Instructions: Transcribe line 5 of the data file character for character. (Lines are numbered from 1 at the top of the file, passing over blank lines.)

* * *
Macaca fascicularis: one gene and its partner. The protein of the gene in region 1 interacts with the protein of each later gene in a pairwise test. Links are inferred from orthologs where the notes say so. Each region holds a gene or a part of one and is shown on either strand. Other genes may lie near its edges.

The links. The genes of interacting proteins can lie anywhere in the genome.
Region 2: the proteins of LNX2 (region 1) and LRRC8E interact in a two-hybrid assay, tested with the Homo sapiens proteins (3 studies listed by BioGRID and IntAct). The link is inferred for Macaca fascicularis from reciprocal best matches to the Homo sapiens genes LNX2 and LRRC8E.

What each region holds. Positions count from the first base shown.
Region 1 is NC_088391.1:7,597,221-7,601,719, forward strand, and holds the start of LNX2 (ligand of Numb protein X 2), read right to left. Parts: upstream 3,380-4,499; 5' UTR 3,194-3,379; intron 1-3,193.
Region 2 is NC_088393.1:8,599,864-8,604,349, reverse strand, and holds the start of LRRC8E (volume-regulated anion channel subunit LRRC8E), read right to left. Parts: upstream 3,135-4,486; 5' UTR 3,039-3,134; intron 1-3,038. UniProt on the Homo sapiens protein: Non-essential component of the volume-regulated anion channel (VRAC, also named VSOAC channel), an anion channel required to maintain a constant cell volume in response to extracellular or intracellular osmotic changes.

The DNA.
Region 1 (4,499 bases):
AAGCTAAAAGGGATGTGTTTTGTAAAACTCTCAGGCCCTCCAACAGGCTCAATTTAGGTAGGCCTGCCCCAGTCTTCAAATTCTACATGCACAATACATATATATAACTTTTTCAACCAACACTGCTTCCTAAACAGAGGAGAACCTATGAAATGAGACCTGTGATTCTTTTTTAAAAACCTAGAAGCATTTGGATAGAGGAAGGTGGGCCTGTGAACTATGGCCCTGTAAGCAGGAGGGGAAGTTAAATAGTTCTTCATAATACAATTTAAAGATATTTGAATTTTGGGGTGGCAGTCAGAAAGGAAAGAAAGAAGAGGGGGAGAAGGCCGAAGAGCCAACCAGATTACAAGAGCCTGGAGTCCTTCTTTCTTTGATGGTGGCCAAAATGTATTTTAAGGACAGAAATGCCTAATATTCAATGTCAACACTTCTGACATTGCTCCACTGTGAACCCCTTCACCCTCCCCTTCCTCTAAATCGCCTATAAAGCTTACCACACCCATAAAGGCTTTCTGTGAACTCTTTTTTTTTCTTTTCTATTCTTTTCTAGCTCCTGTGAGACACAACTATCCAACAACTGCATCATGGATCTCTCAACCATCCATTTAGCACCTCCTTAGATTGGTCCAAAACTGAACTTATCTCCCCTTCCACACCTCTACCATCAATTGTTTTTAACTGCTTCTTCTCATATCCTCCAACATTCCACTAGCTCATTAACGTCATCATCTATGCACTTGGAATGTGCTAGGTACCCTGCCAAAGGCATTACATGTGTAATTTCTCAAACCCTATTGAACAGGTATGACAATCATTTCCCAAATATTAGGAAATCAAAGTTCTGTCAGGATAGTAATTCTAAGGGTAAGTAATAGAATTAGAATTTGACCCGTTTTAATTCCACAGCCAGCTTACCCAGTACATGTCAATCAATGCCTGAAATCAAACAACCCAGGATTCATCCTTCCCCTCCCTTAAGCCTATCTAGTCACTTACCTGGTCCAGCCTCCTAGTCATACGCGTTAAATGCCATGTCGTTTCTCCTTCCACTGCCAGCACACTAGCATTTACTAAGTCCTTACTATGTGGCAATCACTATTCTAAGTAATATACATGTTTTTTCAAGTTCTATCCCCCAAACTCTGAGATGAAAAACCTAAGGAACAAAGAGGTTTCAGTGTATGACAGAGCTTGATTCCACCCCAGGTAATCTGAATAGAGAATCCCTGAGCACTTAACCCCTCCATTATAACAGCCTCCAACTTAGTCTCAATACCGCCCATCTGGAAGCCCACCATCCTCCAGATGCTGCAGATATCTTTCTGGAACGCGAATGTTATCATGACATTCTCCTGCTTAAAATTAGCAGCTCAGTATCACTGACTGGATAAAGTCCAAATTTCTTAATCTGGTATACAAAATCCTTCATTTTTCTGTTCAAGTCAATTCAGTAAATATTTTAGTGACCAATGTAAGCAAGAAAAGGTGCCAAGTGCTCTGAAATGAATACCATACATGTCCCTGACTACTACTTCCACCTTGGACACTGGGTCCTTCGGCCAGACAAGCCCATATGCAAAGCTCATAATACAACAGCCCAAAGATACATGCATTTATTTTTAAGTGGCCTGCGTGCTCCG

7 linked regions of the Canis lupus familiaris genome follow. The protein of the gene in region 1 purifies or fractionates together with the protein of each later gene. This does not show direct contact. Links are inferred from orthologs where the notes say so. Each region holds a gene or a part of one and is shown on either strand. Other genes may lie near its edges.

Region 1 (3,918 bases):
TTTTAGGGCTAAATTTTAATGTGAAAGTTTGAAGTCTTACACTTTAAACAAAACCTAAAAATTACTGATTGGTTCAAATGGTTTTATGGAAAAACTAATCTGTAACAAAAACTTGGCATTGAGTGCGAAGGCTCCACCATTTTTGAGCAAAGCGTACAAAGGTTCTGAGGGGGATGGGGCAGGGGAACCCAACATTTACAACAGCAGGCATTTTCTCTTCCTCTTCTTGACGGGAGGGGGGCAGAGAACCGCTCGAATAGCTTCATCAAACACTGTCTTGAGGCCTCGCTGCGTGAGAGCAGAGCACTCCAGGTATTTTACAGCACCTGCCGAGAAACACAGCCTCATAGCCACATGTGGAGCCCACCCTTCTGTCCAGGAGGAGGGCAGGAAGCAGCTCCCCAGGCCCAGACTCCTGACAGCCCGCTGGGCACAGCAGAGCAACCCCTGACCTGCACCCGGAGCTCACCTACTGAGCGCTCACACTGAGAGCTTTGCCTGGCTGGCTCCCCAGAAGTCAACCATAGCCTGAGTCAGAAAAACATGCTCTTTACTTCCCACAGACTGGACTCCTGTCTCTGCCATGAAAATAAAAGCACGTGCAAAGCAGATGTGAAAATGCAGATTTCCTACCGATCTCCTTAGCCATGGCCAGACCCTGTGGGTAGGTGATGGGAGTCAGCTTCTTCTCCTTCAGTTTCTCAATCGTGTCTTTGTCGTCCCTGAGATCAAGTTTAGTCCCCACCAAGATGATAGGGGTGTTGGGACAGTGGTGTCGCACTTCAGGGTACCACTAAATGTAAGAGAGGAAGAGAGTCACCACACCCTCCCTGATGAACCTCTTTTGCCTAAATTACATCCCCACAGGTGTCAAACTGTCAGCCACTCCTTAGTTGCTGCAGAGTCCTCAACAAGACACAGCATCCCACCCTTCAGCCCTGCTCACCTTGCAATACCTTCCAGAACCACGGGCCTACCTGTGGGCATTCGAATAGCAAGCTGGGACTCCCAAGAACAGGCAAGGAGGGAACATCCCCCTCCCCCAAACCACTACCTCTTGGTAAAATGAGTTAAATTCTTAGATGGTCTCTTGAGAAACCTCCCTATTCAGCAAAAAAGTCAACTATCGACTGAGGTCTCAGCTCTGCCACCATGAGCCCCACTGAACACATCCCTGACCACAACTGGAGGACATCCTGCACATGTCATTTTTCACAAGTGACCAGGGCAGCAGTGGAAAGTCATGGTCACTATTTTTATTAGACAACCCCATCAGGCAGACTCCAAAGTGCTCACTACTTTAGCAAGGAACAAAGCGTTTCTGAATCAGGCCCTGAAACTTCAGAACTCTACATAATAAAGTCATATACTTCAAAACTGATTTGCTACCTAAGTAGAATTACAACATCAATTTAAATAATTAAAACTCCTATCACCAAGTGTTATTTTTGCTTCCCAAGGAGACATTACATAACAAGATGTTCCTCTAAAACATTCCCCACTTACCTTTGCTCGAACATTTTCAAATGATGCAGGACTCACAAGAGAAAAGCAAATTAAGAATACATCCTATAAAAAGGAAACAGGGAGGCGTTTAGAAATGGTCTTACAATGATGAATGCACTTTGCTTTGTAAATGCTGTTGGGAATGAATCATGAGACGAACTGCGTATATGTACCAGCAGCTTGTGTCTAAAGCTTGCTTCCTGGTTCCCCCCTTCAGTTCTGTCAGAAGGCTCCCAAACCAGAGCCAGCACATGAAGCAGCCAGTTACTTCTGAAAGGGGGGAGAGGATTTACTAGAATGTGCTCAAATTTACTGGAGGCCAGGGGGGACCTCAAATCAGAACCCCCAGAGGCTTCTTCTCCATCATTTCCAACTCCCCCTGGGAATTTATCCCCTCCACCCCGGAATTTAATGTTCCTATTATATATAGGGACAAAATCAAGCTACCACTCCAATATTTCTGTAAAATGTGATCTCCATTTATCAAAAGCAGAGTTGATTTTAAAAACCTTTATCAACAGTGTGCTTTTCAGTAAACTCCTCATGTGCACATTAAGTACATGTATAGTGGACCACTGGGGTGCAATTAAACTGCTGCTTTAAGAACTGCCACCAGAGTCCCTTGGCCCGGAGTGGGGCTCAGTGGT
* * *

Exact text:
Region 1 is NC_088391.1:7,597,221-7,601,719, forward strand, and holds the start of LNX2 (ligand of Numb protein X 2), read right to left. Parts: upstream 3,380-4,499; 5' UTR 3,194-3,379; intron 1-3,193.